Even in more certain times, many of us from time to time are in urgent need for a cash injection. This may be due to a drop in income or unexpected expenditure.
On the death of a relative, no matter how well-loved and respected, it is natural to enquire as to whether one is left a legacy and how much. That normally isn't a problem, although the process may seem tortuously long-winded. In some circumstances, it is necessary to apply some pressure on executors to release information. My colleague Ryan Taylor sets out in his blog how this might be achieved.
Once you have established that you are mentioned in a will, there are two types of legacies that you might be entitled to. A specific legacy gives an exact amount of money or a specified property, whereas the residual legacy gives you a share in the remainder of the estate after debts and specific legacies have been paid out.
The person in charge of gathering in the estate assets and then making distributions is normally the executor. In the case of an intestacy the same role is performed by an administrator. These personal representatives of the deceased have a considerable amount of discretion as to when to make payments. This is partly because personal representatives can be personally liable if they pay out too much money. Only in very exceptional circumstances will a personal representative make an interim distribution before a grant of probate has been obtained.
The process of obtaining a grant can in some circumstances be complicated and lengthy. Before a full grant is obtained it is necessary to value assets and prepare a tax return. There also normally has to be a payment of tax before the grant is issued. With the exception of some small estates, this can be a daunting process for the lay person who has been appointed as executor in the will. If the tax form is done incorrectly or if HMRC raises issues on the valuations the process can become even more lengthy. It is for this reason that many people writing wills appoint solicitors to become the executor, or if a person is appointing an executor, they appoint solicitors as their agents to do this work. Even when a grant is obtained there may then be limited liquid assets to distribute. If a property has to be sold, again there can a further delay. We have had cases of estates not being distributed after 20 years.
Unless there are exceptional circumstances, it can be difficult to persuade a court to remove a personal representative in the first year after the death. However, if things are taking an extremely long time, then it is possible to apply to have the personal representative removed. The court will then normally appoint a solicitor, to get on the with the job quickly. We act in such cases, which often require after appointment resolving protracted family disputes in a cost-effective and timely manner.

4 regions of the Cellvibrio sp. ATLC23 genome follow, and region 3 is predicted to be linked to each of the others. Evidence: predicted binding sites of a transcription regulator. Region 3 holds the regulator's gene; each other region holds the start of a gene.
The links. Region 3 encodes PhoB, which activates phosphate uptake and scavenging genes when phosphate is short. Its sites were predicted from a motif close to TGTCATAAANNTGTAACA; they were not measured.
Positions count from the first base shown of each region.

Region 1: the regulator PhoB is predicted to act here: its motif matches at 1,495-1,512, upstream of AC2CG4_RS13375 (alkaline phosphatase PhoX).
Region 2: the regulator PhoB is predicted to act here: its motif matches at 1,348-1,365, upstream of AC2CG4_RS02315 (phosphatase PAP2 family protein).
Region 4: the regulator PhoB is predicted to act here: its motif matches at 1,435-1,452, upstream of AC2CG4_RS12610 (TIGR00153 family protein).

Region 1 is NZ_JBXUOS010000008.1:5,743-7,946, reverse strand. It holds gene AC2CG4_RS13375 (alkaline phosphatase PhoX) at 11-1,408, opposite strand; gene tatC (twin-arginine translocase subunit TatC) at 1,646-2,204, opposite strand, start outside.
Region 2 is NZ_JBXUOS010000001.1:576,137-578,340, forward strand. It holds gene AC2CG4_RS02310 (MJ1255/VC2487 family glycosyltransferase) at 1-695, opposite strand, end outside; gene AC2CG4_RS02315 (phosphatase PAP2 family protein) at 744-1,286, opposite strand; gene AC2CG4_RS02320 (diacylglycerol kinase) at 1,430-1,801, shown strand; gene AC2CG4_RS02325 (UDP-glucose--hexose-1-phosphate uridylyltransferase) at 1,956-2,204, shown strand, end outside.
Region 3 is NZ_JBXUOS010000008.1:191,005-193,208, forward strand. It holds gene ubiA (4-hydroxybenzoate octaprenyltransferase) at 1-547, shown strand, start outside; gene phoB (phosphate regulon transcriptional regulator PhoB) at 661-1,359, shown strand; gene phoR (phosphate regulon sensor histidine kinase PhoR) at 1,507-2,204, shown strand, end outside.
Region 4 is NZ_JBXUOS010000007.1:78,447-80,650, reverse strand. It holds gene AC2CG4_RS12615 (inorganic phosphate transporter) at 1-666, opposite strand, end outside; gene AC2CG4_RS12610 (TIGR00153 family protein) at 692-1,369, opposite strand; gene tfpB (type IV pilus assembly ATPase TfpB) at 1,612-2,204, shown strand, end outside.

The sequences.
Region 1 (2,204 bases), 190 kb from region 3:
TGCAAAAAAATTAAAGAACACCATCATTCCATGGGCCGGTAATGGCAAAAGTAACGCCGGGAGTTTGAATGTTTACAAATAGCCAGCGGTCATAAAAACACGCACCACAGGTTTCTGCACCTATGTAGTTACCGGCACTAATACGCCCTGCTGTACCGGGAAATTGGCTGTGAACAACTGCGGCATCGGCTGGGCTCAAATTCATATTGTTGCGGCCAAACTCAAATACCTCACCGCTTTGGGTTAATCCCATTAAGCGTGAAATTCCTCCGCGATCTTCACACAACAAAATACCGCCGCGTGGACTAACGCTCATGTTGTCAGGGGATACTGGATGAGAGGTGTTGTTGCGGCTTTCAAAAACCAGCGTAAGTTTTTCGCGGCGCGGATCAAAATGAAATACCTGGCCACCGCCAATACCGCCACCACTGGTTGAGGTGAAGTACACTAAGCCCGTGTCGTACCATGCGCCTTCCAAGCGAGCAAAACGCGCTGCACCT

So, what can you do if you are in desperate need for money shortly after a death?
Firstly, personal representatives do have a duty to consider reasonably any request for an interim distribution. Of course, they cannot magic money out of thin air, however, if there is a bank account with surplus money there then they should really consider an interim distribution. Where it is quite clear that the person will be entitled to a legacy, for example, if the person is entitled to a specific legacy, and there is available money, then any request for interim distributions should be considered.
If the need is particularly urgent, it might be possible to obtain an interim grant, or even for the personal representative to borrow money against an asset in order to make an interim distribution. If a personal representative is not considering seriously a reasonable request, then advice should be sought. A letter setting out the legal duties that personal representative is under can be effective.
In other circumstances, it is possible under the Inheritance (Provision for Family & Dependants) Act to issue a court action in order to obtain an interim distribution. My colleague Oliver Jackson his recent blog sets out the rules around eligibility to make such a claim.
Originally published by Anthony Gold, August 2020
The content of this article is intended to provide a general guide to the subject matter. Specialist advice should be sought about your specific circumstances.